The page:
There was no angst and no hostility; a few murmuring boos as Andorra stood for their national anthem aside. It was Wembley on a good day as England returned to the scene of one of the saddest and most painful nights in their history.
The final of Euro 2020 was supposed to be a joyous occasion; the crescendo to the summer we all needed after the year-and-a-half from hell. It turned out to be dangerous, aggressive and, in the end, disgustingly discriminatory.
By now everyone knows the story and UEFA are due to set their punishments and unveil the full extent of the damage done on that night of chaos and carnage. Gareth Southgate has suggested there are fears of a stadium ban.
Thankfully, Sunday night saw no repeat and a complete contrast. Perhaps this was best summed up by Bukayo Saka’s Wembley reception when he scored at the same end where he missed from the spot in the shootout defeat to Italy. It was a moment which, according to Southgate, brought closure. Saka had been racially abused in the aftermath, but had also been given wide-ranging support on subsequent Arsenal appearances, including at the Tottenham Hotspur Stadium in a pre-season friendly.
But on his first Wembley return some nine weeks after his heartache, the reaction as his header rippled the net felt different; on his 20th birthday, no less.
“It was the perfect birthday present for me,” Saka told ITV. “I am really happy with the reception everyone gave me. It really shows how proud they are of me and I think that meant a lot for me and it made me want to give my all.
“It really made a difference. Even now, I can hear so many fans chanting my name. It means everything. It makes me believe that everyone supports me through different things. This is what I dreamed about. Playing at Wembley in front of a full crowd and my family, scoring on my 20th birthday. I am really happy.”
It was so uplifting; such a positive way to change the narrative after such a hard-hitting low. The media loves a good storyline, though, and in a routine victory which further cemented England’s control of World Cup qualification, where nothing out of the ordinary happened, Saka naturally became the centre of attention. But the framing of the talking point which proved unnecessarily provocative and certainly unhelpful.
Rather than focussing on the support received, the fact Saka had been able to perform so well so soon and, like he has almost everything else in his career, take it in his stride, the narrative, and line of questioning he was faced with, focused on his ‘redemption’.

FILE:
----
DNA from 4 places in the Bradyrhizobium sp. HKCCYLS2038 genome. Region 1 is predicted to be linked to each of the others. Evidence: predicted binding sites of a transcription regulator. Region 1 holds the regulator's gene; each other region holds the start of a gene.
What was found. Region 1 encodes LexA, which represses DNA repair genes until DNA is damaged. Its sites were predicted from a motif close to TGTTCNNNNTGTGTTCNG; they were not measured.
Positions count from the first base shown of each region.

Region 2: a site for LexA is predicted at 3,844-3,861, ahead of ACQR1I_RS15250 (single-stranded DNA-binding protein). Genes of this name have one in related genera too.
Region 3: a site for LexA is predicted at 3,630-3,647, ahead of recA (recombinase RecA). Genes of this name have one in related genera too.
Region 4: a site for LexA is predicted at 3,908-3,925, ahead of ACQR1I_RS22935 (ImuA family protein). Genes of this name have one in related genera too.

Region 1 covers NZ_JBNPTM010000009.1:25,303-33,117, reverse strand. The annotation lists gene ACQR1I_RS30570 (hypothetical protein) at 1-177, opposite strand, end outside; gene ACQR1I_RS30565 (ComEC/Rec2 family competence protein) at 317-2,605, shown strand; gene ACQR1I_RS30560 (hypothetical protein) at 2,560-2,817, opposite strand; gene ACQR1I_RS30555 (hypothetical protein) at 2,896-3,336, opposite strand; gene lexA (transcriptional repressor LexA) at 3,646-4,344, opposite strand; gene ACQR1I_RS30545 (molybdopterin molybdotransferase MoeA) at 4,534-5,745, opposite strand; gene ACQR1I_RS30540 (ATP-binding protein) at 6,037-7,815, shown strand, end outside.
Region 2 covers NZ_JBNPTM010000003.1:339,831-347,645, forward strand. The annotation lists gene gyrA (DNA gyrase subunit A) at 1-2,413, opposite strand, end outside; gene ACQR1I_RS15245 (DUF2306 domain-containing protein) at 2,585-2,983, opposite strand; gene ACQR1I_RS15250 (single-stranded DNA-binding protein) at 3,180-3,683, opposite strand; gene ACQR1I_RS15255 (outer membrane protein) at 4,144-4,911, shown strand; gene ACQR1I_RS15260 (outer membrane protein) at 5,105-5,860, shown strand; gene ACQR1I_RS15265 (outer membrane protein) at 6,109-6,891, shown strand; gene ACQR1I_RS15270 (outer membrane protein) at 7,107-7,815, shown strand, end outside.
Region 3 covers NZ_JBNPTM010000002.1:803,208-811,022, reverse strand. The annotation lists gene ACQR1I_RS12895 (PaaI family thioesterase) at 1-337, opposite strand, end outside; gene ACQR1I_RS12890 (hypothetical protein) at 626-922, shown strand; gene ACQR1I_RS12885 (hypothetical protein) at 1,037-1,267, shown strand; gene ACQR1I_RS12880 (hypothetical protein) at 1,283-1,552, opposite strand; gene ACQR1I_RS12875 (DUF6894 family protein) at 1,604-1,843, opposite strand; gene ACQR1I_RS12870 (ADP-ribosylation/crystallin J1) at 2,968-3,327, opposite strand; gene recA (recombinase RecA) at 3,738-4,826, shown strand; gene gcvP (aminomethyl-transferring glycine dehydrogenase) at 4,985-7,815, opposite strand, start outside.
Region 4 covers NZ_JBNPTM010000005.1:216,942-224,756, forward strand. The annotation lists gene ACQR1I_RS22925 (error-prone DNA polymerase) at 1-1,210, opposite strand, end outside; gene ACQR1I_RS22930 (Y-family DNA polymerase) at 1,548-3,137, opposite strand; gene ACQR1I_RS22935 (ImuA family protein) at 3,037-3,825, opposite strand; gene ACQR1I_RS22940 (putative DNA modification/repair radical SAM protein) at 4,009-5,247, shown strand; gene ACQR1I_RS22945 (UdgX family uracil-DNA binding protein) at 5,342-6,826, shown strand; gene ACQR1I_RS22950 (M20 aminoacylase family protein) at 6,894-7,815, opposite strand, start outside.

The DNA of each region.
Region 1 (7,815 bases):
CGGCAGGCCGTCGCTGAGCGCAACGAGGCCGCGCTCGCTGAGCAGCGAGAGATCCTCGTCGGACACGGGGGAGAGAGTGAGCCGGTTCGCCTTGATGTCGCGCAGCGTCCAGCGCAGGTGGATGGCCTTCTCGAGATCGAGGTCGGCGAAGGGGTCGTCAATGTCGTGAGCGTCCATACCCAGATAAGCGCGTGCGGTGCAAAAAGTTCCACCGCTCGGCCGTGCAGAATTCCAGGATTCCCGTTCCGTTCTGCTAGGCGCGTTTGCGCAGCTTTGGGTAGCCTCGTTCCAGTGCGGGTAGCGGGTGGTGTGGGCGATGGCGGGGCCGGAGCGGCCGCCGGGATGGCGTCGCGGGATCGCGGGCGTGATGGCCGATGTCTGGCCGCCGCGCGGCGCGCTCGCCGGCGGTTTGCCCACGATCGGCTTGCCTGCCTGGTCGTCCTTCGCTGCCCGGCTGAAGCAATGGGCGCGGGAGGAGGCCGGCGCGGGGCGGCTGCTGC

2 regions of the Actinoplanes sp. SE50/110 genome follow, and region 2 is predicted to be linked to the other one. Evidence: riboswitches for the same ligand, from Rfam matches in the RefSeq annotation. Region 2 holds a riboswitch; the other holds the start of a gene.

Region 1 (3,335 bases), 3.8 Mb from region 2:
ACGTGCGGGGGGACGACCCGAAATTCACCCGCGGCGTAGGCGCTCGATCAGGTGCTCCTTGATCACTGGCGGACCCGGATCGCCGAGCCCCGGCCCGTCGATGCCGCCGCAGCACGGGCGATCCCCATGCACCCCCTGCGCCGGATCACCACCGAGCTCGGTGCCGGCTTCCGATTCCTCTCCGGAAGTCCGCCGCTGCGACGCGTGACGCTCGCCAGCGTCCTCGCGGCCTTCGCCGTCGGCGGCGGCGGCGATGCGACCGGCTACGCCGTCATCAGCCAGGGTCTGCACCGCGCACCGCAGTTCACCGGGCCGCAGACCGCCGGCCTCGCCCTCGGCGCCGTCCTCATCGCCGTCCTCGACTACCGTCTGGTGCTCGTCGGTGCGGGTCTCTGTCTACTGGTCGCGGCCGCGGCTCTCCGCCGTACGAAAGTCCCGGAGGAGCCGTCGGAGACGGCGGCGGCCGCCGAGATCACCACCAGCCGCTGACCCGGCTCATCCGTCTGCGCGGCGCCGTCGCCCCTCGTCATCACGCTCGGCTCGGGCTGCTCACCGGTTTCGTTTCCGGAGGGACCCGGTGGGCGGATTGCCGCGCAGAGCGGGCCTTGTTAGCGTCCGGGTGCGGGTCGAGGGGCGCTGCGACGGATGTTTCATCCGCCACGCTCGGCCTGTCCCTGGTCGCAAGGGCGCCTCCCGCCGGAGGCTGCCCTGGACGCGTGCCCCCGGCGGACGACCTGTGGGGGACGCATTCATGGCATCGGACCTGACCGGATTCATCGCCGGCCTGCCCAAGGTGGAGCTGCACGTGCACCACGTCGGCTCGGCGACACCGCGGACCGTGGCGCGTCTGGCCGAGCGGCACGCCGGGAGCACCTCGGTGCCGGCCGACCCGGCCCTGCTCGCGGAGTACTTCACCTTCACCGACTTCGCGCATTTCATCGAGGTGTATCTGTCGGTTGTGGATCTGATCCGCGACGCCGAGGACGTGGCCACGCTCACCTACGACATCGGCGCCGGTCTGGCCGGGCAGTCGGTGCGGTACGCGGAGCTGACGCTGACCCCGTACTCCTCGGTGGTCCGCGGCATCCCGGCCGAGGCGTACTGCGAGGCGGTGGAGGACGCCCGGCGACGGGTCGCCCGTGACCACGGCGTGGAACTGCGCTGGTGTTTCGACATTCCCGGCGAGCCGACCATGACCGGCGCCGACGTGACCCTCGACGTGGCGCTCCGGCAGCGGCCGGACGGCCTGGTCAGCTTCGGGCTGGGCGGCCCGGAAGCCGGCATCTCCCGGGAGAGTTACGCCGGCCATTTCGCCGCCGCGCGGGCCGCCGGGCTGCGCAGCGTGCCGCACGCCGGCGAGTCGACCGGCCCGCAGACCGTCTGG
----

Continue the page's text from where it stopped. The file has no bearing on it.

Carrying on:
While perhaps appearing as a positive at face value, the implication is certainly not. Saka had done something wrong and needed to make up for it. Effectively, what he was being asked was whether he felt relieved that he could finally let go of a difficult issue, when in reality, the burden of missing the penalty and horror that followed, has been lifted off his shoulders for weeks.
There was no Wembley redemption because Saka did not fail and he certainly did not let anybody down. Framing the story like this makes Saka look guilty, which is both wholly untrue and detrimental to his recovery from something that became personally traumatic and needlessly so.
Nobody would disagree with the sentiment that Saka had already done what was needed by showing the courage and conviction to take that Wembley penalty in the first place. But the very idea of redemption suggests that simply isn’t true. It makes it appear as if Saka scoring that goal has allowed the country to forget the image of Gianluigi Donnarumma blocking his kick and for him to finally repay some sort of debt.
If Saka, Marcus Rashford and Jadon Sancho, needed guidance to navigate the emotions of such a painful episode, then they have the perfect manager. Southgate has been through it all before; it was he who missed the crucial kick against Germany in the semi finals of Euro ’96 and saw it instantly define his playing career. Only when he was manager was he allowed to move on, not because of his own demons, but because the narrative dictated as such.
Depending on personal preference, his redemption, and therefore the ‘repaying of his debt’, came either against Colombia at the 2018 World Cup, when he oversaw a shootout victory, or when Germany were dispatched over the summer.
But the criticism Southgate received for poking fun at his own disappointment in a very cheesy (pardon the pun) pizza advert summed up the dark undertones to the idea of a redemption arc. Having failed and cost England a place in the final, he was condemned to accept the need to ‘redeem’ himself but the moment he tried to make light of it, he got accused of kicking his country while it was down.
Saka’s Wembley goal was a brilliant moment, showing once again how loved he is as one of England’s best young footballers and also how well thought of he is having shown off his infectious personality away from the pitch.
As doubtful as it is that many people honestly believe he owes his teammates, the fans and the press anything, framing the goodwill and general positive outcome as a redemption arc feeds into that narrative. Penalty misses are part of football and the fact he took one and has been able to regain his focus so effortlessly needs to be the focus of the story, rather than a backhanded compliment which fuels the fire of all the negativity that became so problematic in the first place.
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